- Research article
- Open Access
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Maternal deaths among rural–urban migrants in China: a case–control study
BMC Public Healthvolume 14, Article number: 512 (2014)
Disparity in maternal mortality exists between rural–urban migrant and urban resident women in China, but little research has provided evidence for related policy development. The objective of this study was to identify associations with and risks for maternal death among rural–urban migrant women in order to improve health services for migrant women and reduce maternal mortality in China.
We conducted a prospective case–control study in urban areas of Guangdong, Zhejiang and Fujian provinces and Beijing municipality. In each, migrant women who died between July 1, 2010 and October 1, 2011 were identified through reports from China’s Maternal and Child Mortality Surveillance System. For each, four matched controls were selected from migrant women who delivered in local hospitals during the same period. We compared socio-demographic characteristics, health status and health service variables between cases and controls, and used bivariate and multivariate conditional logistic regression analyses to determine associations with and risk factors for maternal death.
109 cases and 436 controls were assessed. Family income <2000 yuan per month (OR = 4.5; 95% CI 1.7-11.7) and lack of health insurance (OR = 1.3; 95% CI 1.1-1.6) were more common amongst women who died, as were lack of antenatal care (ANC) (OR = 22.3; 95% CI 4.3-116.0) and attending ANC only 1–4 times (OR = 5.0; 95% CI 1.6-15.5). Knowledge of danger signs during delivery was less common in this group (OR = 0.3; 95% CI 0.1-0.8).
Differences existed between migrant women who died in pregnancy and surviving controls. The identified risk factors suggest strategies for health sector and community action on reducing maternal mortality among migrant women in China. A systematic approach to maternity care for rural–urban migrant women is recommended.
China has progressed remarkably on reducing its maternal mortality ratio (MMR), which decreased from 95 per 100,000 live births in 1990 to 24.5 in 2012, a 74.2% decline . However, China’s MMR decreased much less in urban than rural areas due to deaths among rural–urban migrant women . A study from Shanghai showed that 79% of maternal deaths during 2000–2009 were among migrant women, when their share of the city’s population was only 25.5% in 2000 and 54.8% in 2009 . Similarly, the MMR among migrant women in Beijing from 1995–2004 (51.3) was much higher than among urban residents (17.9) . Maternal health is one of three major health issues among China’s rural–urban migrants .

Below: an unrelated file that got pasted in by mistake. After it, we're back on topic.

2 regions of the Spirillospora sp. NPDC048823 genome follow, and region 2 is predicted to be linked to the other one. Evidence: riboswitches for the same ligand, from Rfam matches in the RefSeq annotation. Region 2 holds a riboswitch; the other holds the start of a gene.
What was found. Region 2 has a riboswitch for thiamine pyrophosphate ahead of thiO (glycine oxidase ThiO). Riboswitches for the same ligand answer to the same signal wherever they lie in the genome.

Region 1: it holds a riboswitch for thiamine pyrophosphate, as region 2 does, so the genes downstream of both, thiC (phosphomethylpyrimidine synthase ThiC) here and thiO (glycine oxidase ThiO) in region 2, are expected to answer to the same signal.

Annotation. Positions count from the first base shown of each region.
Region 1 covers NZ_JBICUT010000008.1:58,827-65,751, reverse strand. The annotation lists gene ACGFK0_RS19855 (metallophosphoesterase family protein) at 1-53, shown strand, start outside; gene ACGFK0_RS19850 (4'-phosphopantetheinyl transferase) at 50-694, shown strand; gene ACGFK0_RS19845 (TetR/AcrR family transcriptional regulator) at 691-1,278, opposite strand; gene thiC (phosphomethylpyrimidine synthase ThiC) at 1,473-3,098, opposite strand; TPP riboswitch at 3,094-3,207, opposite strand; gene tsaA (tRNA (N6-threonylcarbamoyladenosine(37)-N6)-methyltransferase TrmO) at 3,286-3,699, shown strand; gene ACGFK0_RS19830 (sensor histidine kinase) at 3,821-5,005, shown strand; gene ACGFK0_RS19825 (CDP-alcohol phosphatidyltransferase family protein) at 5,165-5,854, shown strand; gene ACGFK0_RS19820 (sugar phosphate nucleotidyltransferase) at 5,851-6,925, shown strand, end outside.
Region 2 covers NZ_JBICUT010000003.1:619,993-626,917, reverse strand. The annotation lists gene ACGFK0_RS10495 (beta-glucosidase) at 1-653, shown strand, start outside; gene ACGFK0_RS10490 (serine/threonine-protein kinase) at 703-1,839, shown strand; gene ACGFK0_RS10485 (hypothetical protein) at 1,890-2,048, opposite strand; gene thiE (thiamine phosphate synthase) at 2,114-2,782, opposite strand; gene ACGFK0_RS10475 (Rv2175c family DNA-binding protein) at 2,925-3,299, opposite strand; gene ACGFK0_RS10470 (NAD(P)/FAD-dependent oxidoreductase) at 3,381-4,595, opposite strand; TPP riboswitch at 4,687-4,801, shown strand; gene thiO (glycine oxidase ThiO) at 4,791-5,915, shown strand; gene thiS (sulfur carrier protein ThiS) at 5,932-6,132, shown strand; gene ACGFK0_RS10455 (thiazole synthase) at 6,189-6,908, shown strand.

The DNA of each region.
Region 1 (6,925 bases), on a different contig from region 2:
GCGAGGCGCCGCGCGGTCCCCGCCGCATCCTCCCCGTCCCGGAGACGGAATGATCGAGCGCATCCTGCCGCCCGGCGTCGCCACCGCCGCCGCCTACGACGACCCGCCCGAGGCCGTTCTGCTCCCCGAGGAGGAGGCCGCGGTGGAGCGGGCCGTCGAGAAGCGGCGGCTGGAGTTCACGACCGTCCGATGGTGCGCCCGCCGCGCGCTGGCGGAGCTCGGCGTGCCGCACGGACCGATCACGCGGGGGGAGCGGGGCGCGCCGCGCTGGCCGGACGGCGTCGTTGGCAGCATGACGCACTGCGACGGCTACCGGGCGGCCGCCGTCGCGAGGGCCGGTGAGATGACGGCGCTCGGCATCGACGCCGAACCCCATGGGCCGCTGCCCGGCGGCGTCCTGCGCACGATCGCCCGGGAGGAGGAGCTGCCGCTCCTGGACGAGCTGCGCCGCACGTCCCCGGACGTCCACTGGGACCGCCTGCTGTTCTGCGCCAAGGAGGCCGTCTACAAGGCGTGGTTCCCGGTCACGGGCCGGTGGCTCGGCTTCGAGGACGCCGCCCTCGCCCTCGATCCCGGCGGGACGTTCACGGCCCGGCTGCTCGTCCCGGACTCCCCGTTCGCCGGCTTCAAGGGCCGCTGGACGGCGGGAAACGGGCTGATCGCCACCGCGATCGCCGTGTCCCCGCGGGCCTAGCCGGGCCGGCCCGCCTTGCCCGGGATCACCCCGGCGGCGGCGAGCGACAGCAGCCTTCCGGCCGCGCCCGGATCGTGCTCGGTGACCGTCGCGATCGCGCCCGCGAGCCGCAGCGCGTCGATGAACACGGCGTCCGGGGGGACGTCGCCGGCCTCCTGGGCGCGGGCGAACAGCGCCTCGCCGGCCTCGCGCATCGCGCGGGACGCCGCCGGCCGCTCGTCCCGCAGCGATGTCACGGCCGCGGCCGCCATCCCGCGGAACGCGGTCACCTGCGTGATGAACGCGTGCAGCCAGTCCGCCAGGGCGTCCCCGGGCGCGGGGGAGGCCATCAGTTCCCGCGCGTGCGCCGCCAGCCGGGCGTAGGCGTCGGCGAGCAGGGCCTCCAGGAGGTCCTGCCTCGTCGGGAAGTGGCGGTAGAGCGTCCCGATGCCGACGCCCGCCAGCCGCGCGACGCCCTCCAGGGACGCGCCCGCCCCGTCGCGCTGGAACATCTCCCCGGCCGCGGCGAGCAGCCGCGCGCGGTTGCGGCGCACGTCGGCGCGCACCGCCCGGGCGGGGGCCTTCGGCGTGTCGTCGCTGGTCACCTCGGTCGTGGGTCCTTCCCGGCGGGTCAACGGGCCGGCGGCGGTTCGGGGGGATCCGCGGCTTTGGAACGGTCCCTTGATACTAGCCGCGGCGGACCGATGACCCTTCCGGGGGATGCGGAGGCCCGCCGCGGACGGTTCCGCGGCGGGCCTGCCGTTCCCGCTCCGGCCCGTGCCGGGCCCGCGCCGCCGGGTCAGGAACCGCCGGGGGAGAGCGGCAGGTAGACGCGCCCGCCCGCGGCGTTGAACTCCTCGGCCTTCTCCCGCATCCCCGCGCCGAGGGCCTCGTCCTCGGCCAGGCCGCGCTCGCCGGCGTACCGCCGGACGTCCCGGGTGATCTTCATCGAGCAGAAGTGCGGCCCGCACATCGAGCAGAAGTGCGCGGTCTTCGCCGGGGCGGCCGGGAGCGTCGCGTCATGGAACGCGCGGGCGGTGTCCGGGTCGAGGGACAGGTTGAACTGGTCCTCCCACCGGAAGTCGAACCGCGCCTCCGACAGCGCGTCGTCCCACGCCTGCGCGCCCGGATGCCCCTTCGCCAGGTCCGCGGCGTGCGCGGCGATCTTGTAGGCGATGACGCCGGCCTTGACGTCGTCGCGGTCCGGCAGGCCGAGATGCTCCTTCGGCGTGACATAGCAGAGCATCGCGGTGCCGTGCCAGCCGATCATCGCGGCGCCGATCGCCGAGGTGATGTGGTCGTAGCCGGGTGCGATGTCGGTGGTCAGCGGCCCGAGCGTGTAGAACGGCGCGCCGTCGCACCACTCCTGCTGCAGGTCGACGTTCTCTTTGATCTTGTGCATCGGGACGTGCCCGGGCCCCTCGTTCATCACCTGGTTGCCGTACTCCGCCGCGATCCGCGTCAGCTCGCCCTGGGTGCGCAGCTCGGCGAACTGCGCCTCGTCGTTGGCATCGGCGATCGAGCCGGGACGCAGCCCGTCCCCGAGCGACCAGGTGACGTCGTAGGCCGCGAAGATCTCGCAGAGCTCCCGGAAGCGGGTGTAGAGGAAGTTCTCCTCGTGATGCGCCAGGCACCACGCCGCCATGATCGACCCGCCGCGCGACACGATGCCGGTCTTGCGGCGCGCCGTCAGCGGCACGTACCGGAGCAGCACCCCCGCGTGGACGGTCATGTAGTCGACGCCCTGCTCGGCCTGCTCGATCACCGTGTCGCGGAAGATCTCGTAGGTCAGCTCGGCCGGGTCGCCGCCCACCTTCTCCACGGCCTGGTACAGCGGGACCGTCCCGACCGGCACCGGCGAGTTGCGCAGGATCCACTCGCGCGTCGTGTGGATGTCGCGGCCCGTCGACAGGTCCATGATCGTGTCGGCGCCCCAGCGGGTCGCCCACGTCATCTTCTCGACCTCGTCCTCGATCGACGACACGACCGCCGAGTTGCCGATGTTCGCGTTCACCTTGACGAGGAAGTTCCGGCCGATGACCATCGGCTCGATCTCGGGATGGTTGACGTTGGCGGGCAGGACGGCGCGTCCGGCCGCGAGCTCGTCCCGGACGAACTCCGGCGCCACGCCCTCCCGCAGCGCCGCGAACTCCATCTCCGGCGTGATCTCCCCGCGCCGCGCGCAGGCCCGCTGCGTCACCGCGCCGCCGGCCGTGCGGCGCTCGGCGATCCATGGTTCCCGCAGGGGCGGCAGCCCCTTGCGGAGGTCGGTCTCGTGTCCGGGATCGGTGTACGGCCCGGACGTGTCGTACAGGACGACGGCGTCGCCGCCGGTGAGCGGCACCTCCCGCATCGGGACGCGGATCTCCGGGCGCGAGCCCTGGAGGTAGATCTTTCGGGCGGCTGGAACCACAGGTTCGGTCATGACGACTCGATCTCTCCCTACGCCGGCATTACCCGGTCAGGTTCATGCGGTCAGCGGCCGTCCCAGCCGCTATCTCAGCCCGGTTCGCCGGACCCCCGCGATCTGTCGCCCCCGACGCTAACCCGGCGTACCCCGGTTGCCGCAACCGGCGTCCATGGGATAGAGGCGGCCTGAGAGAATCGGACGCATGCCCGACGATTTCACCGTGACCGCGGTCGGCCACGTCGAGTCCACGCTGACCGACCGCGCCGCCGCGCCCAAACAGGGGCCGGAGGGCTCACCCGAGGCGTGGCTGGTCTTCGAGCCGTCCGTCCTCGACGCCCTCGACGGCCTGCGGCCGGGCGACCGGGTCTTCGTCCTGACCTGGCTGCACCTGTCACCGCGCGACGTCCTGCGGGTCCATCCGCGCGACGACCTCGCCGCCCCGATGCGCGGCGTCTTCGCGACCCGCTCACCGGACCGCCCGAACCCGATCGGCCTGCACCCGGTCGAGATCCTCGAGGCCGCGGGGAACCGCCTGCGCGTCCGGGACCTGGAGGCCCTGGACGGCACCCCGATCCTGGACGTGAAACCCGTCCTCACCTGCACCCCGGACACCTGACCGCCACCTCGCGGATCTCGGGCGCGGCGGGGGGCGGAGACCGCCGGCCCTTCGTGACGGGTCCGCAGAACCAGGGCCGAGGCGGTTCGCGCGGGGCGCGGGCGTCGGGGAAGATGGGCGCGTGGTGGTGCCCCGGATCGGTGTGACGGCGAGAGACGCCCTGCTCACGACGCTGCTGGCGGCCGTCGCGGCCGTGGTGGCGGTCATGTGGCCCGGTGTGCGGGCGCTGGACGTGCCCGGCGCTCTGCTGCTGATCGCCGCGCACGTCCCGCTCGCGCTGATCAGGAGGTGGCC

Poor uptake of services by and lack of health insurance among rural–urban migrants place them at risk. China’s migrant workers consistently underuse health services in their destination cities [6, 7]; fewer migrant than resident women attend antenatal care (ANC) and fewer deliver in a hospital, even in large cities which have had many years to establish services for them [8–10]. Poor health-seeking behaviour among migrant women has also been identified internationally . Migrants may have no entitlement to or difficulty accessing medical care , or may lack knowledge of services to which they are entitled .
Analyses on causes of maternal death among China’s rural–urban migrants highlight the problem of poor obstetric management, and note that these deaths are mostly avoidable [8–10]. In Beijing and Shanghai postpartum haemorrhage was a much more common cause of maternal death among migrants (25.2% and 39.9% of deaths, respectively), than among resident women (14.4% and 12.9%) [4, 8]. This concurs with the findings of a study in England associating substandard care with maternal death . Other research suggests that different treatment and improved coordination and referral practices would have changed the outcome of pregnancy-related deaths .
The standard verbal autopsy tool of the World Health Organization (WHO) is not used in China’s Maternal and Child Mortality Surveillance System (MCMSS) and systematic information is generally not collected on women who survive pregnancy, so the reasons for disparate outcomes between different urban sub-populations cannot be examined directly; only inferences can be drawn from comparisons between groups. Moreover, research has not explored relationships between risk factors and maternal deaths, or provided evidence for policy development on migrant maternal healthcare in China. To fill this void, we conducted a case–control study of maternal deaths among migrant women and matched controls, and report the findings herein.
Location, design and participants
Rural–urban migrants from six provinces and cities (Guangdong, Zhejiang, Shanghai, Jiangsu, Beijing and Fujian) account for 68.5% of the migrating population of China. Our study was conducted in prefecture level hospitals in three of these locations, Guangdong, Zhejiang and Fujian provinces, and in Haidian District of Beijing. China’s permanent residence registry or hukou system has had an especially strong effect on the country’s urban growth . The system registers the residential location of every citizen and divides them into agricultural and non-agricultural groups. People who live in cities hold non-agricultural hukou, whereas farmers and other rural residents hold agricultural hukou. This system denies official residency and access to essential public services for rural–urban migrants, regardless of the duration of their unofficial residence in a city.
For the purposes of this study, we classified women who had arrived from their official place of residence and lived locally for at least half a year and who did not have a local hukou as migrants. Maternal death was defined using the standard WHO definition .